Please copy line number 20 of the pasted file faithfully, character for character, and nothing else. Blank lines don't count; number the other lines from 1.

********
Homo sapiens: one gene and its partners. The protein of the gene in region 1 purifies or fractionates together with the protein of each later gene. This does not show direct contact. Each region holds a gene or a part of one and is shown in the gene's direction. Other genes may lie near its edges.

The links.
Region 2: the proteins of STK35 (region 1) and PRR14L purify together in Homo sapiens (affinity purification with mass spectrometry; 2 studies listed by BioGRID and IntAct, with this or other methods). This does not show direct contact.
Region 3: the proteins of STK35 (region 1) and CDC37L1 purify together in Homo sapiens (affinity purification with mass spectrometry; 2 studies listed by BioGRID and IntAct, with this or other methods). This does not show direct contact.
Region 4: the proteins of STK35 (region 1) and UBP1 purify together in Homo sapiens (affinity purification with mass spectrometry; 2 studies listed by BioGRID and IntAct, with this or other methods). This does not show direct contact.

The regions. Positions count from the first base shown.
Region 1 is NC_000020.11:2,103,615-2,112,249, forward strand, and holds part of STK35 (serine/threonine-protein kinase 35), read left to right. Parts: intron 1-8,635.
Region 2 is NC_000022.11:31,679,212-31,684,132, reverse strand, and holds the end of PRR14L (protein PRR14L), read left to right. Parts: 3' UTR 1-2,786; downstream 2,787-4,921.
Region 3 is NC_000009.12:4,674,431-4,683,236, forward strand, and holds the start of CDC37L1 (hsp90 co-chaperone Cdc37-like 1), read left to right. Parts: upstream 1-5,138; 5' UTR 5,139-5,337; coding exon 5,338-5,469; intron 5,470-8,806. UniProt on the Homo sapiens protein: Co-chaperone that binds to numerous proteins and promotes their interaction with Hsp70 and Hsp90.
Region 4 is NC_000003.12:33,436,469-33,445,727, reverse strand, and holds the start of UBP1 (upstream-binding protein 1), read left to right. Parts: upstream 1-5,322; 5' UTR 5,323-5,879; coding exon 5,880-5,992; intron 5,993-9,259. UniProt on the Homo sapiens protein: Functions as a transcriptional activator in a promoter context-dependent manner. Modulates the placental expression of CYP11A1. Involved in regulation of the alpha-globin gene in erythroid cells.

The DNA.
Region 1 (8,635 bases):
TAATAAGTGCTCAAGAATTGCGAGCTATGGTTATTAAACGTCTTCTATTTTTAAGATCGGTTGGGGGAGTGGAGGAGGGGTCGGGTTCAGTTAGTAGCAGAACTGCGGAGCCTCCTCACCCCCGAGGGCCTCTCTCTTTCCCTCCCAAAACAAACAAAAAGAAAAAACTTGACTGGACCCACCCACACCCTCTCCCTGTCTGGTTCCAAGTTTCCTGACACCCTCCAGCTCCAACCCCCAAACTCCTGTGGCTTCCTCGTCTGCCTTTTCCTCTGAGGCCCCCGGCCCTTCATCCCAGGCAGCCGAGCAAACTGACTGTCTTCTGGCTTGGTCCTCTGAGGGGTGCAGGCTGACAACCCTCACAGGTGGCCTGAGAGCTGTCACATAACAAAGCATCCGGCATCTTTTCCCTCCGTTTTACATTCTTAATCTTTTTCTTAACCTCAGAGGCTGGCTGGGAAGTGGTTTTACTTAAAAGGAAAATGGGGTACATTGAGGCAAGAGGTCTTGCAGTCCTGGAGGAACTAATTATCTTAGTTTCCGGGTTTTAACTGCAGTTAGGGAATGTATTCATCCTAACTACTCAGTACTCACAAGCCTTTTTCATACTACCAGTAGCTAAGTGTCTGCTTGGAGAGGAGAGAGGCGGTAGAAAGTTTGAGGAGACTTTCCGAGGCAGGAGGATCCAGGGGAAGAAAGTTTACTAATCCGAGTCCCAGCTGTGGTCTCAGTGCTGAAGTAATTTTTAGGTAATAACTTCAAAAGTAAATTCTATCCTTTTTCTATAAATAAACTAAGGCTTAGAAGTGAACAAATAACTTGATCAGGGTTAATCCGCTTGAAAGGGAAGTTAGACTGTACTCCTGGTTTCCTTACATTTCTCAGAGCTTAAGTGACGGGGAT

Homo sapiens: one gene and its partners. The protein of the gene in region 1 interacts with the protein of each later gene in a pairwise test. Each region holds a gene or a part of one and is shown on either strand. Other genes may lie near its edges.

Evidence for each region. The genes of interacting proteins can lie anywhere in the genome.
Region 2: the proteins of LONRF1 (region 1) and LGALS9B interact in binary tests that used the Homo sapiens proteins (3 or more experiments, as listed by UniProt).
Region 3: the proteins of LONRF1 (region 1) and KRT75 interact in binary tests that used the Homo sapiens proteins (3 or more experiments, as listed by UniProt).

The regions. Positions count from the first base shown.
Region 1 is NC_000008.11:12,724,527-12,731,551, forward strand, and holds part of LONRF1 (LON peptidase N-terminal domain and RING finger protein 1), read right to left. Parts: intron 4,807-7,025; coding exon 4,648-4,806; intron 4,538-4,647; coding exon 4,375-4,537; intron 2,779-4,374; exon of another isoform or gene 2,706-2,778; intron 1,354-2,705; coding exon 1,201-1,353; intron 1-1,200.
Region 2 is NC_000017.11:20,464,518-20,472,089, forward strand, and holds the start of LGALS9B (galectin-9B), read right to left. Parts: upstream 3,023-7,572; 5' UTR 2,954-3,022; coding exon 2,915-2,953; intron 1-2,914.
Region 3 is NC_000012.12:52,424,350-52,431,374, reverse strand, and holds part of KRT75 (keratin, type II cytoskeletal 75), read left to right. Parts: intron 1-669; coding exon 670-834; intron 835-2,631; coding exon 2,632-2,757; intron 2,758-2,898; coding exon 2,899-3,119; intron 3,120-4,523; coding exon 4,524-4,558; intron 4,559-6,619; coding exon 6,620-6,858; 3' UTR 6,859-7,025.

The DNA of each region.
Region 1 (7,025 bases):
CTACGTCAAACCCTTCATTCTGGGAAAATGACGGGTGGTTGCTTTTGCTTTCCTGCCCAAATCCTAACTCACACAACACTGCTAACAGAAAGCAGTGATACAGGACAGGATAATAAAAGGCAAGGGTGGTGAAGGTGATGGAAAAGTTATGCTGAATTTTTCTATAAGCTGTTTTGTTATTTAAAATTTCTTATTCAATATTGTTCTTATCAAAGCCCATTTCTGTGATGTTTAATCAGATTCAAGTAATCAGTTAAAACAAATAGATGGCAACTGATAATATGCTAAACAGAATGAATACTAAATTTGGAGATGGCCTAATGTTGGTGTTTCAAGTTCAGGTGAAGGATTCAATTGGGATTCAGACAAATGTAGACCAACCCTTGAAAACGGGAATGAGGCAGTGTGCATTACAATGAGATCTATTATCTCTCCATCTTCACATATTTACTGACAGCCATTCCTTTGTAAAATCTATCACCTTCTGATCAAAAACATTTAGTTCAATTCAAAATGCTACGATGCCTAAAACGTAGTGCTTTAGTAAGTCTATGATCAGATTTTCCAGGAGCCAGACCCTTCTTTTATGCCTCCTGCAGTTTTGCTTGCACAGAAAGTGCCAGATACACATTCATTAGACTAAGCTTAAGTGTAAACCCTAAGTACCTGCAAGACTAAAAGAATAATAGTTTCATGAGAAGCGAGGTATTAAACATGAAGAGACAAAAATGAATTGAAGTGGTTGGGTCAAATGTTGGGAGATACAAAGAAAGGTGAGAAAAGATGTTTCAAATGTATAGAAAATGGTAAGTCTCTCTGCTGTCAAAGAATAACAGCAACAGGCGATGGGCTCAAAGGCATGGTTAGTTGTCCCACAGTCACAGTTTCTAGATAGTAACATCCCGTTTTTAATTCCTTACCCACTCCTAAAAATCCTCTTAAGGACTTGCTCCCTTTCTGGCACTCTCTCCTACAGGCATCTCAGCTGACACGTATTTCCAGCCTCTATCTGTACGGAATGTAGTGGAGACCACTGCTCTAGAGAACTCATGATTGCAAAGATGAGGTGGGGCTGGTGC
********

Region 2 is NC_000017.11:20,464,518-20,472,089, forward strand, and holds the start of LGALS9B (galectin-9B), read right to left. Parts: upstream 3,023-7,572; 5' UTR 2,954-3,022; coding exon 2,915-2,953; intron 1-2,914.